“He and his family members abused me. Where had I gone wrong, I started wondering? After I left him,
"Each time a woman stands up for herself, without knowing it probably, without claiming it, she stands up for all women,"
- Maya Angelou
These are some of the most typical statements we hear or read from domestic abuse victims. This is Kalpana Mishra's journey (name changed). For 33 years Kalpana absorbed those words. She could never have anticipated that the guy she adored would beat her viciously, blame her for his failures, and have several affairs. Despite having been through such mental, physical, and emotional suffering, her in-laws and husband's acquaintances saw no impropriety on his behalf. Kalpana, on the other hand, was alone because her parents had died and her sister had drifted abroad.
According to the National Family Health Survey (2015-16), about one-third of married women aged 15 to 49 years in India suffered physical, emotional, or sexual marital violence, according to a report released in October 2018.
In addition, Indian women committed suicide at twice the global rate, ranking sixth in the world in 2016. (15 per 100,000). Domestic violence has been linked to the thought of suicide in women all around the world, according to studies. The high rate of suicide among women in India may be due to arranged marriages, early marriages, young motherhood, low status, domestic violence, and a lack of economic freedom.
When we explore Kalpana's situation extensively, we can observe how much worse her life had become. She was born and brought up in Uttar Pradesh, in a joint family, where she witnessed her mother working all day and night and being abused by her father's relatives. She was the youngest of three siblings, with an older brother, a sister, and a younger brother. Even though she thrived in her education and accomplishments, her father never acknowledged her achievements. When she was accepted into a prestigious engineering institution, her father disapproved of her reasoning, that she would progressively lose interest. But he eventually gave in and got her enrolled in the course. She fell in love and chose to marry while pursuing her Master's degree.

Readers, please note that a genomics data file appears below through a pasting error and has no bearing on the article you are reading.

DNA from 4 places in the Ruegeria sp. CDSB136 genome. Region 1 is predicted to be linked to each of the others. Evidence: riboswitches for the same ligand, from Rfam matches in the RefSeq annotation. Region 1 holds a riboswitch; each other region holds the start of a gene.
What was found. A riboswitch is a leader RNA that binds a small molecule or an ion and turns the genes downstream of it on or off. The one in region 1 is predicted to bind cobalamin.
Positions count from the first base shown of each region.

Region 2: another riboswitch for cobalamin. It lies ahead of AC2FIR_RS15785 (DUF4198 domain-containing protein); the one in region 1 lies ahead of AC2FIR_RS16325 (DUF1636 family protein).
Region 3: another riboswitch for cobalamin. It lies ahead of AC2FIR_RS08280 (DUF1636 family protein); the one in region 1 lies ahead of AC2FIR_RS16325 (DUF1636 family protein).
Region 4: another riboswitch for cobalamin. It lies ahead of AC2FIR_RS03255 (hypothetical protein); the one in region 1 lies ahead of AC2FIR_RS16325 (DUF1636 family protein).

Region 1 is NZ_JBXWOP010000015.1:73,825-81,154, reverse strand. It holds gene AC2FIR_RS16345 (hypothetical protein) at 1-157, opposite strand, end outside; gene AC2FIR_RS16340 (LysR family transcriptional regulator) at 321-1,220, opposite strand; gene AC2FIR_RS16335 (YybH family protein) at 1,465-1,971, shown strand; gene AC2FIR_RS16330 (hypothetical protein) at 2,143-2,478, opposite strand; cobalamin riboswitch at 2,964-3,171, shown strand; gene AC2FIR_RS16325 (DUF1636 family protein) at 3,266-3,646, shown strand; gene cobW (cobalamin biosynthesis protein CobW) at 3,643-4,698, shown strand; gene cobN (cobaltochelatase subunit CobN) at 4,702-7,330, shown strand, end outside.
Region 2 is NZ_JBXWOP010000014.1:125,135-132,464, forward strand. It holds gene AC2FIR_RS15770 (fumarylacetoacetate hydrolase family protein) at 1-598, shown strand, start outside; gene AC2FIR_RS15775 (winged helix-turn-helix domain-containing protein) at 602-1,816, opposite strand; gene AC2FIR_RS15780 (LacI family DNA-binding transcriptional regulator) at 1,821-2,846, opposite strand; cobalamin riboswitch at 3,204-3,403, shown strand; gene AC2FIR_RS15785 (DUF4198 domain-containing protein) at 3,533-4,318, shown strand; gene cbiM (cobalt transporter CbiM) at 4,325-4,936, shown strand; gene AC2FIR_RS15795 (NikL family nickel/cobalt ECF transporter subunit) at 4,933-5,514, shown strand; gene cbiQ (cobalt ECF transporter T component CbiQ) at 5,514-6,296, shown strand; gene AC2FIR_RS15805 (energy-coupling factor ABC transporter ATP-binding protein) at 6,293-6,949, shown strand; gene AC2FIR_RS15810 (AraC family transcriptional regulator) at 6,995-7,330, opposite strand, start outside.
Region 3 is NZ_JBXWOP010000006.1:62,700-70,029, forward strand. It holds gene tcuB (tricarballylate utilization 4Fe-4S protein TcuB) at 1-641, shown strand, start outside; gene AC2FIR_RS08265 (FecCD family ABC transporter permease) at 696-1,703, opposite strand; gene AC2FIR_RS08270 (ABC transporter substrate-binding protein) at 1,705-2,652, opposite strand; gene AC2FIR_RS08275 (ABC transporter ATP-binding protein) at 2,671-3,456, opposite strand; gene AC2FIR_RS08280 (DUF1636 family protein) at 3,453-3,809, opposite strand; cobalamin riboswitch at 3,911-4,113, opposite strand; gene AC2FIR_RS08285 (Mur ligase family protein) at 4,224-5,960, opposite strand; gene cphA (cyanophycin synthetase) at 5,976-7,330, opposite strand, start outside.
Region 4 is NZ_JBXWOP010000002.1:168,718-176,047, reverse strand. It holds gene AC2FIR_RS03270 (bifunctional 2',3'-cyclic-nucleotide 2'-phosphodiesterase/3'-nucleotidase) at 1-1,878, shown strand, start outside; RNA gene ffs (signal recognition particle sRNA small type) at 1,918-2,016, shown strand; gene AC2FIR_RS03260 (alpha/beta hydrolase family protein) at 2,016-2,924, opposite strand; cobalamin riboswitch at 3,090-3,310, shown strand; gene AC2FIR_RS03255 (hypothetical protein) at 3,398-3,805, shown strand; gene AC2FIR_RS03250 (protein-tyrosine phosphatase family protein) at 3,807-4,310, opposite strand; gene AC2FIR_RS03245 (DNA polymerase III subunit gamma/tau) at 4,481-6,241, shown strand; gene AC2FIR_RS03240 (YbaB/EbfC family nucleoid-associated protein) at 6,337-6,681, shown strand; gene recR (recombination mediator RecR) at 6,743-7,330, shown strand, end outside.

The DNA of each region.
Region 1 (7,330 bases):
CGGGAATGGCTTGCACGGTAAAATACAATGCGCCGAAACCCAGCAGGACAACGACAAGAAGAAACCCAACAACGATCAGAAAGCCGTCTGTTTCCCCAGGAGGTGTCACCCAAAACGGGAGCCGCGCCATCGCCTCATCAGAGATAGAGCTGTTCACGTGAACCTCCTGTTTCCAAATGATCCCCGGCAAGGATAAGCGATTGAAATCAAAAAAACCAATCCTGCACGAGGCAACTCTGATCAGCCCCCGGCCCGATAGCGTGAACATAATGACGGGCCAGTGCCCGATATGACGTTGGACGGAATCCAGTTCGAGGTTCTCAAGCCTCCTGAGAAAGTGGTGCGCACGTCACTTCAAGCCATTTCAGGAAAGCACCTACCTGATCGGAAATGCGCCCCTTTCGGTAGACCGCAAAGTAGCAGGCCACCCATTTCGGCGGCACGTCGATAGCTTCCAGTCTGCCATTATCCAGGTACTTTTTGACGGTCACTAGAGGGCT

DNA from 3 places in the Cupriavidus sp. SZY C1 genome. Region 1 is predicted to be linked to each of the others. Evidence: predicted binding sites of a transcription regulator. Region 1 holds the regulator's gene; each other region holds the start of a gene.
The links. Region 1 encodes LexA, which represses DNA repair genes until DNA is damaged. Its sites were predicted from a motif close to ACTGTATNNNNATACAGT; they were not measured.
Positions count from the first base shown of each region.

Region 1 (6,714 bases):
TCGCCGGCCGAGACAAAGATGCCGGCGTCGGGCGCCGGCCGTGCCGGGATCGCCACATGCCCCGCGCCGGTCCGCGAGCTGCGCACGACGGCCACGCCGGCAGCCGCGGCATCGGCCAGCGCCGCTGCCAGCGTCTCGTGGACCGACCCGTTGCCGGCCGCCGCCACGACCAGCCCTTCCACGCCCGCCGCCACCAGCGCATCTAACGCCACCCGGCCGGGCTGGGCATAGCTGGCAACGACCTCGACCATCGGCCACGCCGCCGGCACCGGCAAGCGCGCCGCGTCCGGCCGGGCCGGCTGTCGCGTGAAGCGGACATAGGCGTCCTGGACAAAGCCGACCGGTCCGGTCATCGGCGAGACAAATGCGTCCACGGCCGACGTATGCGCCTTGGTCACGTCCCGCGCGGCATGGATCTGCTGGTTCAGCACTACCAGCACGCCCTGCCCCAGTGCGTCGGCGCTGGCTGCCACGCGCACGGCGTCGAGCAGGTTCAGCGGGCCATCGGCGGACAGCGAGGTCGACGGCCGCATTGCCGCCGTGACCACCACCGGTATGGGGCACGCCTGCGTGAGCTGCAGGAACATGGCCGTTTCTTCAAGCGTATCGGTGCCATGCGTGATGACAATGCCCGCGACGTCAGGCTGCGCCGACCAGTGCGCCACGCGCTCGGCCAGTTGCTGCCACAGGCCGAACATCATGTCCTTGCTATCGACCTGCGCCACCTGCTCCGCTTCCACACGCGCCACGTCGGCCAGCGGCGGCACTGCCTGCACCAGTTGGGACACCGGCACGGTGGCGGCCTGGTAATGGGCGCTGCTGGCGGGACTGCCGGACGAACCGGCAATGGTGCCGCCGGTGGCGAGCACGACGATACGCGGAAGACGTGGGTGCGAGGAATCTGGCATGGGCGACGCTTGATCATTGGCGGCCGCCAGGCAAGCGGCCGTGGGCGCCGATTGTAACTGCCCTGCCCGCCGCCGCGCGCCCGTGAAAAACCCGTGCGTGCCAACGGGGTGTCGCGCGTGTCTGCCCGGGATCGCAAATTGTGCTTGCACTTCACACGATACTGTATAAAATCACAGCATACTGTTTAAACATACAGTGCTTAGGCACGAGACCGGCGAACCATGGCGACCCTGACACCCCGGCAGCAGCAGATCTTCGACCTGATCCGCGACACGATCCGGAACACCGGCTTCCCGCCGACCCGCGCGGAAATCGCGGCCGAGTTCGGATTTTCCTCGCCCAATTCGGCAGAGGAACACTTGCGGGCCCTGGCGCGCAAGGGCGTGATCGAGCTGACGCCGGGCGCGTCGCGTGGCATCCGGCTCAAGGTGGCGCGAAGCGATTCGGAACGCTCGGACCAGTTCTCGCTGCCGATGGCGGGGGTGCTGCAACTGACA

The mental and physical assault began soon after she married and went to Delhi. She was beaten up and verbally assaulted on a regular basis. He justified it at first by claiming he was under the effects of alcohol. He afterward played the victim card, blaming her for his business loss. She was very gullible and went along with it, expecting it would all end soon. She gave birth to a boy three years after her marriage. By that time, the confident Kalpana, who was a natural public speaker, had faded. She was so distraught that she turned to books, philosophy, and religion for answers. But she never recognized it was never her fault.
He was a womanizer and had a porn addiction. Not only that, but the domestic assistants informed her that he had attempted to molest them. Her mother-in-law told her that they were lying every time she tried to intervene. She became depressed as a result of the lack of support and her husband's abuse. She attempted suicide for the first time after that. Her in-laws did admit her to the hospital, but they later requested her to apologize to him.
She was sent to the hospital for the second time because he kicked her when she was pregnant, resulting in a miscarriage.
The abuse escalated to the point where her husband slammed the door on her, fracturing her hand. But it got even worse when her husband started having an affair with a younger coworker. He gradually became more insistent about bringing her home. When Kalpana objected, he began to harass her and threatened to kick her from the house.
He insulted her, showed her obscene videos, and asked her to die. It progressed to the point that he took her to a psychiatrist and told her she was insane. She took sleeping pills one day to put an end to it all. She was brought to the hospital once more and remained in a coma for three days.
She decided to file a domestic abuse complaint against him after all of this. He, too, filed for divorce after seeing this. But the most important thing was that she studied law, interact with lawyers, was duped by them, and discovered that the court system is biased toward men. A housewife has no money, no security, and no financial backing. He hasn't paid her anything to date.
She has also signed a petition in support of a Supreme Court case that seeks to limit access to pornographic websites. She spent years reading and researching these topics and writing letters to everyone from celebrities to ministers to India's highest institutions.
The main reason that such victims then stand up for themselves and go on to establish a job as a trained counselor and advocate for other women is that they don't want other women to go through what they went through. Their main goal is to raise awareness about issues that affect homemakers who do not have the same benefits as working women, such as no compensation for work, no paid leave, and no internal sexual harassment complaints committee. Also, it takes years to battle for maintenance once a marriage breaks down, which is why women don't speak up.
It's also true that education will not address the problem on its own. Despite the fact that Kalpana was a district topper and an engineer, she suffered in silence for three decades due to patriarchal attitudes.